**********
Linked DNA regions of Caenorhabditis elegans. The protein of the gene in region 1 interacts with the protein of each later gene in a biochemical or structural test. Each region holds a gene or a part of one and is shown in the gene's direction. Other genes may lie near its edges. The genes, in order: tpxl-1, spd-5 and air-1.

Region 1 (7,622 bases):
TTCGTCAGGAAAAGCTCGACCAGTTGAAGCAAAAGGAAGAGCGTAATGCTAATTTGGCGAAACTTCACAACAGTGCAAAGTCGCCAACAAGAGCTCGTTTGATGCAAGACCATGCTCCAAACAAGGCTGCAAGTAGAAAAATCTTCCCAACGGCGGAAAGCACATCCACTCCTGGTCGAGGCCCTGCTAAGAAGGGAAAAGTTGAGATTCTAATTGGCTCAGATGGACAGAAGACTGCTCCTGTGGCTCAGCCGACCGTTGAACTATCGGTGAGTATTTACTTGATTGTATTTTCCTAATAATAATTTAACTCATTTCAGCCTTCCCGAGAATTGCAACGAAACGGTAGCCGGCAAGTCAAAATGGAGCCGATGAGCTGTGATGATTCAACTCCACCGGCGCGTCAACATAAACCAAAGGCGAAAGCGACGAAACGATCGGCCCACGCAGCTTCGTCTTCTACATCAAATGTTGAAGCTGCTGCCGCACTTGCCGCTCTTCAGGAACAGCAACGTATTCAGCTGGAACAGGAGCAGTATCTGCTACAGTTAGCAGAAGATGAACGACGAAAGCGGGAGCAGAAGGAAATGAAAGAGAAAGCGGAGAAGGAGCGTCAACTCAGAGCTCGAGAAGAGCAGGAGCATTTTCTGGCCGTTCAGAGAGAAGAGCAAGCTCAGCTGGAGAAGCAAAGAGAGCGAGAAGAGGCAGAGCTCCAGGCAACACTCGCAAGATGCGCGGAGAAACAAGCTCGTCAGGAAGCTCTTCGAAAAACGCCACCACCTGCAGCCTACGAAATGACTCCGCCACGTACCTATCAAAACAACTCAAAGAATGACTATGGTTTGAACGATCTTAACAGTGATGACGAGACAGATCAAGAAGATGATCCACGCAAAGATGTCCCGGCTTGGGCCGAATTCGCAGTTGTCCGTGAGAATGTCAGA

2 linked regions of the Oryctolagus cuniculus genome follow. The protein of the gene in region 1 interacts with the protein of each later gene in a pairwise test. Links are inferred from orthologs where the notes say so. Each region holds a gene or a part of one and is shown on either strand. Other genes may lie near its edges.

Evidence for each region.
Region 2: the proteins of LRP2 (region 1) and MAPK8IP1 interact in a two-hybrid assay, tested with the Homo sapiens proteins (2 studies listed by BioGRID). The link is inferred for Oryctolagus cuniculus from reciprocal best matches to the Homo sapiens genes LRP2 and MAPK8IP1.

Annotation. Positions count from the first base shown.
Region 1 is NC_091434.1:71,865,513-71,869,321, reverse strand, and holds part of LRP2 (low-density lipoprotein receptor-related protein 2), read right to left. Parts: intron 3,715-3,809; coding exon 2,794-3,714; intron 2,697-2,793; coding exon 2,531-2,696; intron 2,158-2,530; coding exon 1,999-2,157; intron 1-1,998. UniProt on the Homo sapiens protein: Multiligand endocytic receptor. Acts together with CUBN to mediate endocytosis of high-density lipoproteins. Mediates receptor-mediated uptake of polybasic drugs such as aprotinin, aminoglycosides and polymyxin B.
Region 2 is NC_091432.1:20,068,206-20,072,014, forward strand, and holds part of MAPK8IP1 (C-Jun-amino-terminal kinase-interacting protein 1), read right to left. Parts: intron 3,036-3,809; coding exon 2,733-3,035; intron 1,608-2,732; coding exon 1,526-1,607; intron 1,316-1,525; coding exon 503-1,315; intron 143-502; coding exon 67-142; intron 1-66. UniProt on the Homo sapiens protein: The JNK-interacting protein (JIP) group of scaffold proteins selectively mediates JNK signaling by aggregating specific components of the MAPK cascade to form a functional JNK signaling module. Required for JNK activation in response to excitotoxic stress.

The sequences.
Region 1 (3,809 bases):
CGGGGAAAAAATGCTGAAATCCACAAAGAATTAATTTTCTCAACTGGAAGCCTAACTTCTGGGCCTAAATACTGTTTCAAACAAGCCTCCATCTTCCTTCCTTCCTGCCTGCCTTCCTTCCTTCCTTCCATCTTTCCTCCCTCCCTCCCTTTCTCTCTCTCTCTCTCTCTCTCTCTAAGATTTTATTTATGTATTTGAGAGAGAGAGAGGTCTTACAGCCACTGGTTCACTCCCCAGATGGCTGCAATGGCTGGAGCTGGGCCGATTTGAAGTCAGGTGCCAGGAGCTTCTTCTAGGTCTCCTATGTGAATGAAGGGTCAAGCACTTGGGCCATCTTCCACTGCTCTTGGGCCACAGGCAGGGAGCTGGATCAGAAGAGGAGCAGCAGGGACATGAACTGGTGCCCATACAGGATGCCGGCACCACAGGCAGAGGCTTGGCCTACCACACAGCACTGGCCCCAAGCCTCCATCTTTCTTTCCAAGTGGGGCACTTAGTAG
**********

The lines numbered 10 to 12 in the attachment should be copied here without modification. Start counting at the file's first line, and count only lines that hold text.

The sequences.
Region 1 (3,809 bases):
CGGGGAAAAAATGCTGAAATCCACAAAGAATTAATTTTCTCAACTGGAAGCCTAACTTCTGGGCCTAAATACTGTTTCAAACAAGCCTCCATCTTCCTTCCTTCCTGCCTGCCTTCCTTCCTTCCTTCCATCTTTCCTCCCTCCCTCCCTTTCTCTCTCTCTCTCTCTCTCTCTCTAAGATTTTATTTATGTATTTGAGAGAGAGAGAGGTCTTACAGCCACTGGTTCACTCCCCAGATGGCTGCAATGGCTGGAGCTGGGCCGATTTGAAGTCAGGTGCCAGGAGCTTCTTCTAGGTCTCCTATGTGAATGAAGGGTCAAGCACTTGGGCCATCTTCCACTGCTCTTGGGCCACAGGCAGGGAGCTGGATCAGAAGAGGAGCAGCAGGGACATGAACTGGTGCCCATACAGGATGCCGGCACCACAGGCAGAGGCTTGGCCTACCACACAGCACTGGCCCCAAGCCTCCATCTTTCTTTCCAAGTGGGGCACTTAGTAG